Home page Up (parent) Next (right) Previous (left) Abbreviations

Page last updated on 8 October, 2020

Association for Insight Meditation Home Page


The mother of the Buddha (D.ii.52; see Thomas: op.cit., 25).

Her father was the Sakyan Añjana of Devadaha, son of Devadahasakka, and her mother Yasodharā, daughter of Jayasena. (Mhv.ii.17 ff; elsewhere her father is called Mahā Suppabuddha (ThigA.141), while the Apadāna (ii.538) gives the name of her mother as Sulakkhaṇā).

Daṇḍapāṇī and Suppabuddha were her brothers, and Mahāpajāpatī her sister. Both the sisters were married to Suddhodana in their youth, but it was not until Māyā was between forty and fifty that Siddhattha was born (VibhA.278). She had all the qualities necessary for one who was to bear the exalted rank of being the mother of the Buddha: she was not too passionate, she did not take intoxicants, she had practiced the perfections (pāramī) for one hundred thousand world-cycles, and had not, since her birth, violated the five precepts. On the day of her conception she kept her fast, and in her sleep that night she had the following dream: the four Mahārāja gods took her in her bed to Himavā and placed her under a sāla tree on Manosilātala. Then their wives came and bathed her in the Anotatta Lake and clad her in divine robes. They then led her into a golden palace and laid her on a divine couch; there the Bodhisatta, in the form of a white elephant, holding a white lotus in his gleaming trunk, entered into her right side. This was on the day of the Uttarāsāḷha constellation (nakkhatta), after a festival lasting seven days, in which she had already taken part.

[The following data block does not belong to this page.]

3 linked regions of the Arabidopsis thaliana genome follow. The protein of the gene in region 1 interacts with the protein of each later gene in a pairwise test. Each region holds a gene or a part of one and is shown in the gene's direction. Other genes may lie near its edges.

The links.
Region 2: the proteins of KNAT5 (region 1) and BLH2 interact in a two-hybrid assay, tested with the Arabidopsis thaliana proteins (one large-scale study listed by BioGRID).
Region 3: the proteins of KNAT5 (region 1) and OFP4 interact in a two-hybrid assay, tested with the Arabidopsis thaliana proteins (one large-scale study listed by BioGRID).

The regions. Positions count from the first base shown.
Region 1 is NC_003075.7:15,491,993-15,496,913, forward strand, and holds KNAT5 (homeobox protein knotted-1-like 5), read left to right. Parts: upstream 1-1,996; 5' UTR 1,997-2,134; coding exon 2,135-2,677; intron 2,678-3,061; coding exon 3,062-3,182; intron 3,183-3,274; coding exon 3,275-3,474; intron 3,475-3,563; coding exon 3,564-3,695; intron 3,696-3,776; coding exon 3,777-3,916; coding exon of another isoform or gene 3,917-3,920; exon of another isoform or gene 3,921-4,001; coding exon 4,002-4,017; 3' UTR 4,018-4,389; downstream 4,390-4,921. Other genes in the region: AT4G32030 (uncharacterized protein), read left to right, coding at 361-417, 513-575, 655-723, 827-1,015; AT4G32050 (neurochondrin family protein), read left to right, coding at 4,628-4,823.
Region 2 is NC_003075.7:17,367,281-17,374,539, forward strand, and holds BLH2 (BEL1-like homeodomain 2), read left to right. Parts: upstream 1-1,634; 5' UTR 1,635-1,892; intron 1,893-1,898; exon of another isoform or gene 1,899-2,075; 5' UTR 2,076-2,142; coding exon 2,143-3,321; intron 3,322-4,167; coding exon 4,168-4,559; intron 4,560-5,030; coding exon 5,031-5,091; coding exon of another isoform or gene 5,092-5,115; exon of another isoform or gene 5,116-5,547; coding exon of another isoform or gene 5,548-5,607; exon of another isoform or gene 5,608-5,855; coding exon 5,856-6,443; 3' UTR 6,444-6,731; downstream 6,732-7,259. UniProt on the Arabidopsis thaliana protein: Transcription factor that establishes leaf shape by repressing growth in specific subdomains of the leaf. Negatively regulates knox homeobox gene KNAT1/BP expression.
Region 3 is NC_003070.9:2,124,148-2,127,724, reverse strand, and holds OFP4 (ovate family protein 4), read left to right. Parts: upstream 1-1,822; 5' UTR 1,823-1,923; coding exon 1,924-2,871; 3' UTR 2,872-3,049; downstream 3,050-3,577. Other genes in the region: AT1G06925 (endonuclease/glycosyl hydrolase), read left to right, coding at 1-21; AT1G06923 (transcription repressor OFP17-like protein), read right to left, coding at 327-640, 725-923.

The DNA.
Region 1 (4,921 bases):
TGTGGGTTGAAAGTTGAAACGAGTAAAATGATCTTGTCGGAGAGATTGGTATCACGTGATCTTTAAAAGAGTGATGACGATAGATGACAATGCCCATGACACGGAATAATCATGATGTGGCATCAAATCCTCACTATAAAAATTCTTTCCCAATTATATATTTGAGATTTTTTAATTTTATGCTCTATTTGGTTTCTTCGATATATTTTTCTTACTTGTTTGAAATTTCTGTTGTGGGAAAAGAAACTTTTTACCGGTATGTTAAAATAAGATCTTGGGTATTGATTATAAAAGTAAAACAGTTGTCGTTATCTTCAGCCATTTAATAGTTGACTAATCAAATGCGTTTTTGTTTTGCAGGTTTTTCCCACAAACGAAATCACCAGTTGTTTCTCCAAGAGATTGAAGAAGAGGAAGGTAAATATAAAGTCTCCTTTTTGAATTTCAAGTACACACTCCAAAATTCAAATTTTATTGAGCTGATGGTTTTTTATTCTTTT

From the day of her conception she was guarded by the Four Regent Gods; she felt no desire for men, and the child in her womb could be seen from outside. At the end of the tenth month she wished to return to her people in Devadaha, but, on her way there, she stopped at the sāla grove in Lumbinī and there her child was born as she stood holding on to the branch of a sāla tree (J.i.49 ff). Seven days later Māyā died and was reborn as a male in Tusita, under the name of Māyādevaputta (Thag.vss.533 f; ThagA.i.502).

The Buddha visited Tāvatiṃsa immediately after the performance of the Twin Miracle at the foot of the Gandamba tree, on the full-moon day of Āsāḷha, and there, during the three months of the rainy season, the Buddha stayed, teaching the Abhidhamma Piṭaka to his mother (who came there to listen to him), seated on Sakka’s Paṇḍukambalasilāsana, at the foot of the Pāricchattaka tree. (It is said that, during this time, at certain intervals, the Buddha would return to earth, leaving a seated image of himself in Tāvatiṃsa to continue the teaching while he attended to his bodily needs, begging alms in Uttarakuru and eating his food on the banks of Anotatta, where Sāriputta waited on him and learnt of what he had been teaching the devas.) (DhSA.i.15; DhA.iii.216 f)

The Commentaries (UdA.276 f ) state the view, held by some, that had Māyā been alive the Buddha would not have shown such reluctance to bestow ordination on women. This view, says Dhammapāla is erroneous. It would have made no difference, for it is the natural rule (dhammatā) of all Buddhas that women shall be ordained, but subject to certain important restrictions. The mothers of all Buddhas die very soon after the birth of their son, because no other child is fit to be conceived in the same womb as a Buddha.

Māyā is mentioned in several Jātaka stories as the mother of the Bodhisatta:

According to some contexts, after her birth as Phusatī in the Vessantara Jātaka, Māyā became one of the daughters of King Kikī.

Māyā’s resolve to be the mother of a Buddha was formed ninety-one world-cycles ago in the time of Vipassī Buddha (J.vi.480 f). She was then the elder daughter of King Bandhumā. One of the king’s vassals sent him a piece of priceless sandalwood and a golden wreath, worth one hundred thousand. The sandalwood the king gave to his elder daughter and the wreath to the younger. The elder powdered the sandalwood and took it in a golden casket to the Buddha. Some of the powder she offered to the Buddha to be rubbed on his body, and the rest she scattered in his cell. It was the sight of the Buddha’s golden body that inspired her with the desire to be the mother of such a being. Her sister later became Uracchadā.